Please wrap up these three files in a single tar.gz or zip file labelled with the name of your system and e-mail it to no later than 10 May 2015 (any time zone).

To make sure that your submitted files conform to the instructions, we suggest that you validate them before submitting. For the XML files, you should at least check that they are well-formed. This can be done very easily with a tool like XML Starlet - just run xml val file.xml. We also provide a DTD that you can validate your files against. With XML Starlet, you'd run xml val -d mteval-xml.DiscoMT2015.dtd file.xml to do so. For the word alignment file, you should at least use wc -l to check that the number of lines is correct and equals the number of segments in the test set. There will be 2093 segments in the test set.

For the cross-lingual pronoun prediction task, we provide the input data in the same format as the training data, but with the first two columns empty. Your predictions should be submitted in the format recognised by the official scorer, see above for details. Please e-mail the file with the predictions, labelled with the name of your system, to no later than 18 May 2015 (any time zone).

Test Data

The test data for the pronoun-focused translation task can be downloaded from the following locations:

The test data for the cross-lingual pronoun prediction task can be found here:

System Description Papers

All groups who participated in the DiscoMT shared task are invited to submit a paper to the workshop to describe their system in detail. System description papers can be up to 6 pages long (excluding references) and will be presented as posters at the workshop. They should be submitted through the "Shared task" track of the DiscoMT START system. System description papers are subject to review and may be rejected if the quality of the description is strongly insufficient. However, the scores or ranking achieved in the shared task evaluation have no bearing on the acceptance decision, and you are welcome to present your system at the workshop no matter how successful your approach was in the evaluation.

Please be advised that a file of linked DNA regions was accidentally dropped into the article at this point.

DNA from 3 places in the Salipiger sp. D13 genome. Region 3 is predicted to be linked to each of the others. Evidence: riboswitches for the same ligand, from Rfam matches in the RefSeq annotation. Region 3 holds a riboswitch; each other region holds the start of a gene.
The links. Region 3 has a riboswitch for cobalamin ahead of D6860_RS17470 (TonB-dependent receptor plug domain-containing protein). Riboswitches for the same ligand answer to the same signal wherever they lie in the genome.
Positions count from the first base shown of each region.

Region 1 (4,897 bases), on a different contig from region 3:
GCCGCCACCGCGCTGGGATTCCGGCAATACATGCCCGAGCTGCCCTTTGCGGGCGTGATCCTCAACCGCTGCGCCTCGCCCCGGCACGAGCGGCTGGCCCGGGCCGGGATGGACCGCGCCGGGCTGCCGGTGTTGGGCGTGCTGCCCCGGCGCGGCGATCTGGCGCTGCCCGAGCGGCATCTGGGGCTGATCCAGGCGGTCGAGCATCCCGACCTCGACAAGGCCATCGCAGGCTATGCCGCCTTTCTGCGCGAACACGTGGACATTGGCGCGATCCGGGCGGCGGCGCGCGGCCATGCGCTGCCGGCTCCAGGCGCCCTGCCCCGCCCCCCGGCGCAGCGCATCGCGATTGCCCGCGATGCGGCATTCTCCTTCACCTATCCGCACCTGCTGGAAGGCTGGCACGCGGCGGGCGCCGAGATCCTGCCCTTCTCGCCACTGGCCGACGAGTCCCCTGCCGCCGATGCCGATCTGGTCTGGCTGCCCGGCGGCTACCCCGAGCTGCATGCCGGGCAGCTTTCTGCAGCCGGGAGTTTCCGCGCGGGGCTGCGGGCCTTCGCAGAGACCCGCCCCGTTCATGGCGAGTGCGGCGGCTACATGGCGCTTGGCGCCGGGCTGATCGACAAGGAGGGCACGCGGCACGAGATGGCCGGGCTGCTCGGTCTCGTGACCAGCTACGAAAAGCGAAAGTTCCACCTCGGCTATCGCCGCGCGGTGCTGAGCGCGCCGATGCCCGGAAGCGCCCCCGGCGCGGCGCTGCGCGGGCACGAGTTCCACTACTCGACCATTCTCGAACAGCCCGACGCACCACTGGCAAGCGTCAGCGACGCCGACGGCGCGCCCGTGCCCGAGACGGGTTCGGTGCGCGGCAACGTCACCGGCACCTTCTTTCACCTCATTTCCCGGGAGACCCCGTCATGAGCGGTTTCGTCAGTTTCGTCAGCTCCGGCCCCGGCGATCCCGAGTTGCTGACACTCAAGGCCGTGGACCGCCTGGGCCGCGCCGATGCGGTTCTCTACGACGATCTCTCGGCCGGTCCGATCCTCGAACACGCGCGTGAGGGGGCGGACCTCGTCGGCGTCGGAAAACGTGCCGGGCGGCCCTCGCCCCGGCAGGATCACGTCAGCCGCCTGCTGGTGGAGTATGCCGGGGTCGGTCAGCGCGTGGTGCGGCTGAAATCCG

All system description papers should contain enough details to make the results reproducible. They need not provide a detailed description of the task itself and the data sets provided by the organisers. Instead, they may refer to the shared task overview paper, whose bibliographic details will be announced before the camera-ready deadline. Data sets and tools not included in the official data release should be described. We also welcome a critical discussion of the system performance and encourage including additional contrastive results. Unlike regular long and short papers, system description papers need not be anonymised. The paper submission deadline is 28 June 2015.

Evaluation Results

The manual evaluation of the pronoun-focused translation task is ongoing (as of 1 June). We expect to publish the results by 23 June. Automatic metrics for the translation task will be published at the same time.

Initial results for the pronoun prediction task are already available here. More details will be added to that page before mid-June.


Funding for the manual evaluation of the pronoun-focused translation task is generously provided by the European Association for Machine Translation.